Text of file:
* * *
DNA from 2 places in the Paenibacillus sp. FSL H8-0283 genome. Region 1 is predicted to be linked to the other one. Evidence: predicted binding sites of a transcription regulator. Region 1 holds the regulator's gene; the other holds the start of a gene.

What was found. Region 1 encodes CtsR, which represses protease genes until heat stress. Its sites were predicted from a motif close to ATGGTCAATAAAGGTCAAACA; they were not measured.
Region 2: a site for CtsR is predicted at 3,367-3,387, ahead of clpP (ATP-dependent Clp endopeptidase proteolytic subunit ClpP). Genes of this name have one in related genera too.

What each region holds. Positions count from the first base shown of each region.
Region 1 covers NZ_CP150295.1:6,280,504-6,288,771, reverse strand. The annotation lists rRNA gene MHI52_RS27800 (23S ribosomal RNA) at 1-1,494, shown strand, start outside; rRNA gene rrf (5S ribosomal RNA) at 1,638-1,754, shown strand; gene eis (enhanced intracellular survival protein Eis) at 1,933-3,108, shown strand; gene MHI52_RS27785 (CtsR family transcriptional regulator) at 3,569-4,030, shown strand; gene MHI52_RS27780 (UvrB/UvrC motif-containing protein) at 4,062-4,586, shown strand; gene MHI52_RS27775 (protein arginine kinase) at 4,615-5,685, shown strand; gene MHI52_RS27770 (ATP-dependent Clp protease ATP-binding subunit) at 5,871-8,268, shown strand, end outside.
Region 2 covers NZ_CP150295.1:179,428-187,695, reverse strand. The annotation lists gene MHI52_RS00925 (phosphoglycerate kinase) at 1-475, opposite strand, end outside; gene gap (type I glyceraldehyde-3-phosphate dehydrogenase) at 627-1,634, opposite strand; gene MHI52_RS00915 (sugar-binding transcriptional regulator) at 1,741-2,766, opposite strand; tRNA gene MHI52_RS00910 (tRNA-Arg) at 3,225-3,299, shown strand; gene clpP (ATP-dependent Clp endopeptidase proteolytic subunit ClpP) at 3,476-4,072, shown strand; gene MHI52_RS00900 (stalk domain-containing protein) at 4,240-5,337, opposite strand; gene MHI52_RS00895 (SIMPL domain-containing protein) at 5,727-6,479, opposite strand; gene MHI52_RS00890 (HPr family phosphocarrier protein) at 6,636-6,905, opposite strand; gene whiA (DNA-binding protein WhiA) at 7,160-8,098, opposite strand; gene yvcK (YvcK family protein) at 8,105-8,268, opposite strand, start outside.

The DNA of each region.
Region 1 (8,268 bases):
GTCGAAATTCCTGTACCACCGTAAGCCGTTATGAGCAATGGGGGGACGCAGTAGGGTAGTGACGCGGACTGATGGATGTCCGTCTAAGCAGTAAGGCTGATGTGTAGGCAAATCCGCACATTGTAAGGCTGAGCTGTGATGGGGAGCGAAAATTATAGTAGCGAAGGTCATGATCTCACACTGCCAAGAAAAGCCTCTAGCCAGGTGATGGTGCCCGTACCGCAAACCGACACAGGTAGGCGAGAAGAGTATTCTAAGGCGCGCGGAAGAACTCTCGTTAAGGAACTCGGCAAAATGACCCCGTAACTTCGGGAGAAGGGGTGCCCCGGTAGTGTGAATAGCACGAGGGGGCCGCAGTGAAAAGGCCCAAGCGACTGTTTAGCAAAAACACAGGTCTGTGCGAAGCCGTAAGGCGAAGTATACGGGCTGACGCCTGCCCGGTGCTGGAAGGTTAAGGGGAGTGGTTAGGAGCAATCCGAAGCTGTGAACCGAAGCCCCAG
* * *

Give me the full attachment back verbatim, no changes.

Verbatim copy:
DNA from 2 places in the Paenibacillus sp. FSL H8-0283 genome. Region 1 is predicted to be linked to the other one. Evidence: predicted binding sites of a transcription regulator. Region 1 holds the regulator's gene; the other holds the start of a gene.

What was found. Region 1 encodes CtsR, which represses protease genes until heat stress. Its sites were predicted from a motif close to ATGGTCAATAAAGGTCAAACA; they were not measured.
Region 2: a site for CtsR is predicted at 3,367-3,387, ahead of clpP (ATP-dependent Clp endopeptidase proteolytic subunit ClpP). Genes of this name have one in related genera too.

What each region holds. Positions count from the first base shown of each region.
Region 1 covers NZ_CP150295.1:6,280,504-6,288,771, reverse strand. The annotation lists rRNA gene MHI52_RS27800 (23S ribosomal RNA) at 1-1,494, shown strand, start outside; rRNA gene rrf (5S ribosomal RNA) at 1,638-1,754, shown strand; gene eis (enhanced intracellular survival protein Eis) at 1,933-3,108, shown strand; gene MHI52_RS27785 (CtsR family transcriptional regulator) at 3,569-4,030, shown strand; gene MHI52_RS27780 (UvrB/UvrC motif-containing protein) at 4,062-4,586, shown strand; gene MHI52_RS27775 (protein arginine kinase) at 4,615-5,685, shown strand; gene MHI52_RS27770 (ATP-dependent Clp protease ATP-binding subunit) at 5,871-8,268, shown strand, end outside.
Region 2 covers NZ_CP150295.1:179,428-187,695, reverse strand. The annotation lists gene MHI52_RS00925 (phosphoglycerate kinase) at 1-475, opposite strand, end outside; gene gap (type I glyceraldehyde-3-phosphate dehydrogenase) at 627-1,634, opposite strand; gene MHI52_RS00915 (sugar-binding transcriptional regulator) at 1,741-2,766, opposite strand; tRNA gene MHI52_RS00910 (tRNA-Arg) at 3,225-3,299, shown strand; gene clpP (ATP-dependent Clp endopeptidase proteolytic subunit ClpP) at 3,476-4,072, shown strand; gene MHI52_RS00900 (stalk domain-containing protein) at 4,240-5,337, opposite strand; gene MHI52_RS00895 (SIMPL domain-containing protein) at 5,727-6,479, opposite strand; gene MHI52_RS00890 (HPr family phosphocarrier protein) at 6,636-6,905, opposite strand; gene whiA (DNA-binding protein WhiA) at 7,160-8,098, opposite strand; gene yvcK (YvcK family protein) at 8,105-8,268, opposite strand, start outside.

The DNA of each region.
Region 1 (8,268 bases):
GTCGAAATTCCTGTACCACCGTAAGCCGTTATGAGCAATGGGGGGACGCAGTAGGGTAGTGACGCGGACTGATGGATGTCCGTCTAAGCAGTAAGGCTGATGTGTAGGCAAATCCGCACATTGTAAGGCTGAGCTGTGATGGGGAGCGAAAATTATAGTAGCGAAGGTCATGATCTCACACTGCCAAGAAAAGCCTCTAGCCAGGTGATGGTGCCCGTACCGCAAACCGACACAGGTAGGCGAGAAGAGTATTCTAAGGCGCGCGGAAGAACTCTCGTTAAGGAACTCGGCAAAATGACCCCGTAACTTCGGGAGAAGGGGTGCCCCGGTAGTGTGAATAGCACGAGGGGGCCGCAGTGAAAAGGCCCAAGCGACTGTTTAGCAAAAACACAGGTCTGTGCGAAGCCGTAAGGCGAAGTATACGGGCTGACGCCTGCCCGGTGCTGGAAGGTTAAGGGGAGTGGTTAGGAGCAATCCGAAGCTGTGAACCGAAGCCCCAG